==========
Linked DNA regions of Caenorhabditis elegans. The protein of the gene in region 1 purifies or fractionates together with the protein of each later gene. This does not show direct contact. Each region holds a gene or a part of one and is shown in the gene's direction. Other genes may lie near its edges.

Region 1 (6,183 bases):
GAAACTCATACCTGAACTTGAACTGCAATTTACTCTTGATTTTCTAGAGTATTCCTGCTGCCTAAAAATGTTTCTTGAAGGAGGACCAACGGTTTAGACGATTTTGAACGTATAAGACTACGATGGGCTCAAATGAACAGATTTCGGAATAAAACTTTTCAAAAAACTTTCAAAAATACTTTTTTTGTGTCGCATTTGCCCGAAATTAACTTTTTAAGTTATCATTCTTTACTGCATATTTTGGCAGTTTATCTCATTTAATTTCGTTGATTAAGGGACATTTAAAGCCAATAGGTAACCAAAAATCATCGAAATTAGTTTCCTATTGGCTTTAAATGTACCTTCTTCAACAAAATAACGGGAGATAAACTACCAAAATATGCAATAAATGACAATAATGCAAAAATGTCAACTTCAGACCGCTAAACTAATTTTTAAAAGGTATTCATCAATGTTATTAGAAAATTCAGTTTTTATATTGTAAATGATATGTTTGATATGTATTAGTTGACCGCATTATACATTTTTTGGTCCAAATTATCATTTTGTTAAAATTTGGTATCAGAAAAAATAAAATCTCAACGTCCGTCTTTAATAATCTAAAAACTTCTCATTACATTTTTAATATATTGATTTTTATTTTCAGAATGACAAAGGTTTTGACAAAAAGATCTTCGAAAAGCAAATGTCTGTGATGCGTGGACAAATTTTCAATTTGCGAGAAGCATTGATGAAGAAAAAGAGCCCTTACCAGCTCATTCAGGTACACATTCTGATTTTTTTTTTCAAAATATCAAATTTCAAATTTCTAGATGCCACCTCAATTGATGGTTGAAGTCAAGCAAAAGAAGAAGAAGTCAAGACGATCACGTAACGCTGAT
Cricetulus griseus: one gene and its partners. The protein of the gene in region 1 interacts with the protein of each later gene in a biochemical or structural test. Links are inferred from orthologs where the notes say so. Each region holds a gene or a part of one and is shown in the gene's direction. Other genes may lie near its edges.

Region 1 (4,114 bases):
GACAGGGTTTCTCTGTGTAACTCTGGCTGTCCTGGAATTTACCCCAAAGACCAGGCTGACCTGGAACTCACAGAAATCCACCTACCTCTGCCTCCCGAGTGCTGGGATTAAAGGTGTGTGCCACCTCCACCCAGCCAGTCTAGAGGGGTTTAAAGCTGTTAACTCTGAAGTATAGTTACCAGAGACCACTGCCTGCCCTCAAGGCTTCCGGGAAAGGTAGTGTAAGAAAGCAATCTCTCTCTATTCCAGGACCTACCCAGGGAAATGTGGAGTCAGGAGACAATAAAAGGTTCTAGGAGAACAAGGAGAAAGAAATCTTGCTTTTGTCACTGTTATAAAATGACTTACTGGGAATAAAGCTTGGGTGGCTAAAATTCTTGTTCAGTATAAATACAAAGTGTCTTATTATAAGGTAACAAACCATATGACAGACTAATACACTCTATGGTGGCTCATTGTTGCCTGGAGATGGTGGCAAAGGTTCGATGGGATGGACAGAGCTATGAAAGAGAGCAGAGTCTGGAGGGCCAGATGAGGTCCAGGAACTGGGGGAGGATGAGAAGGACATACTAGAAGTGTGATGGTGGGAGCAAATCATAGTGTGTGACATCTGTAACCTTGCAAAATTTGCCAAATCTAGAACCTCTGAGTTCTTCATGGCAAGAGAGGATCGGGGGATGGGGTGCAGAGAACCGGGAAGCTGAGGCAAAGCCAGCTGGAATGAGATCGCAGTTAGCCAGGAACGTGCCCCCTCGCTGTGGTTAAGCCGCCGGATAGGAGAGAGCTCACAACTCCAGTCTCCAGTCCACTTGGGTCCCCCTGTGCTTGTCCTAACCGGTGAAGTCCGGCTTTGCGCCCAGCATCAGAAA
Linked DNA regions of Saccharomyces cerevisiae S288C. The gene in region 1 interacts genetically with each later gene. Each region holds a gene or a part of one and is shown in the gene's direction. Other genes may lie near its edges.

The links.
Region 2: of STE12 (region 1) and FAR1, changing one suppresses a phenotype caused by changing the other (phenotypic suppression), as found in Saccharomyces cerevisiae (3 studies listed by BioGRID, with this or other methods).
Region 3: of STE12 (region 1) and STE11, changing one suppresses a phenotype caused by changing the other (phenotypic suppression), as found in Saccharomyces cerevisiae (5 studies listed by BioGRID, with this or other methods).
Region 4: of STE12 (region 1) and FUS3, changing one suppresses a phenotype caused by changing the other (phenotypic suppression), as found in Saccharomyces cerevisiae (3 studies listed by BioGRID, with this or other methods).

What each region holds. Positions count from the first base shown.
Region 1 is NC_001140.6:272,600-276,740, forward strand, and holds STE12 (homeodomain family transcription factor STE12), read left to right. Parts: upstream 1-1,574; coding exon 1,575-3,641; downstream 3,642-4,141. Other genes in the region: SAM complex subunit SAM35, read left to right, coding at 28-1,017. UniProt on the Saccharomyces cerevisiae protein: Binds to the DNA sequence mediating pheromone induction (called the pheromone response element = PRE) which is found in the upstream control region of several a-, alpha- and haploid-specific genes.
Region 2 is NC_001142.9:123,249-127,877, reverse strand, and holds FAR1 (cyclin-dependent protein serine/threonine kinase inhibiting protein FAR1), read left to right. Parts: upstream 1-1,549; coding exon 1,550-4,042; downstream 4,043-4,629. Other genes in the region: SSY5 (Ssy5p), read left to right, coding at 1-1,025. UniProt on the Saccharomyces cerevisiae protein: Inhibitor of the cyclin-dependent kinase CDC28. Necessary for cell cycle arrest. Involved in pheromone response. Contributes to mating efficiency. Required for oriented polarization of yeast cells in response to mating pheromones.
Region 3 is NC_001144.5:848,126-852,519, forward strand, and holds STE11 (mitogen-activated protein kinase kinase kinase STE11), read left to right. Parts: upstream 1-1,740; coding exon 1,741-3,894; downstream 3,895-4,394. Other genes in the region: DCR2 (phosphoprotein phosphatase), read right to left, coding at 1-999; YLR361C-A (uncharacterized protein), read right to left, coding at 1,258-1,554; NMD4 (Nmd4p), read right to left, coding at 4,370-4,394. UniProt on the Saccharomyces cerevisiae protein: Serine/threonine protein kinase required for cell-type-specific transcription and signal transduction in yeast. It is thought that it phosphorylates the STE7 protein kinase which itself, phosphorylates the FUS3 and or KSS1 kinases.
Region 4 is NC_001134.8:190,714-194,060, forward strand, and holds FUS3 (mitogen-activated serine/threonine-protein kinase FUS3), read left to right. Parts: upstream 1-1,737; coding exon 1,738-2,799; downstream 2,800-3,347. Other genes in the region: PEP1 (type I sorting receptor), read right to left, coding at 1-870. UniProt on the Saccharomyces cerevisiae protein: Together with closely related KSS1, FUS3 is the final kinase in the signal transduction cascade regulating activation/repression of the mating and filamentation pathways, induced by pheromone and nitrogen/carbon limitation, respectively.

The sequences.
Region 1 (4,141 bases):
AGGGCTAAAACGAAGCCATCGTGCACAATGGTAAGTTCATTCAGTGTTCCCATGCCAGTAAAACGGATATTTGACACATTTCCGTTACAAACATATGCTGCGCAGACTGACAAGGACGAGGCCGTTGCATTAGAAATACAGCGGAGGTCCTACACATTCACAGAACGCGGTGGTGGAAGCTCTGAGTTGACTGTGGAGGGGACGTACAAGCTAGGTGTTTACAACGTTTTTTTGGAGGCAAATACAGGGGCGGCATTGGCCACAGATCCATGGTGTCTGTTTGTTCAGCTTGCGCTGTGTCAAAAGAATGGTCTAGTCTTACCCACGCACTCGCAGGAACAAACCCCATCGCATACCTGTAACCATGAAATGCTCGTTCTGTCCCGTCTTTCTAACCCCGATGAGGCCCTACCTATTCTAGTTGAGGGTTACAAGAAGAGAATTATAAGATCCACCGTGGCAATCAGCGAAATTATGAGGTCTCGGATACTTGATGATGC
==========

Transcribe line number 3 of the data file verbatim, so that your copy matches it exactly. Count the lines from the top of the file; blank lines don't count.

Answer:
GAAACTCATACCTGAACTTGAACTGCAATTTACTCTTGATTTTCTAGAGTATTCCTGCTGCCTAAAAATGTTTCTTGAAGGAGGACCAACGGTTTAGACGATTTTGAACGTATAAGACTACGATGGGCTCAAATGAACAGATTTCGGAATAAAACTTTTCAAAAAACTTTCAAAAATACTTTTTTTGTGTCGCATTTGCCCGAAATTAACTTTTTAAGTTATCATTCTTTACTGCATATTTTGGCAGTTTATCTCATTTAATTTCGTTGATTAAGGGACATTTAAAGCCAATAGGTAACCAAAAATCATCGAAATTAGTTTCCTATTGGCTTTAAATGTACCTTCTTCAACAAAATAACGGGAGATAAACTACCAAAATATGCAATAAATGACAATAATGCAAAAATGTCAACTTCAGACCGCTAAACTAATTTTTAAAAGGTATTCATCAATGTTATTAGAAAATTCAGTTTTTATATTGTAAATGATATGTTTGATATGTATTAGTTGACCGCATTATACATTTTTTGGTCCAAATTATCATTTTGTTAAAATTTGGTATCAGAAAAAATAAAATCTCAACGTCCGTCTTTAATAATCTAAAAACTTCTCATTACATTTTTAATATATTGATTTTTATTTTCAGAATGACAAAGGTTTTGACAAAAAGATCTTCGAAAAGCAAATGTCTGTGATGCGTGGACAAATTTTCAATTTGCGAGAAGCATTGATGAAGAAAAAGAGCCCTTACCAGCTCATTCAGGTACACATTCTGATTTTTTTTTTCAAAATATCAAATTTCAAATTTCTAGATGCCACCTCAATTGATGGTTGAAGTCAAGCAAAAGAAGAAGAAGTCAAGACGATCACGTAACGCTGAT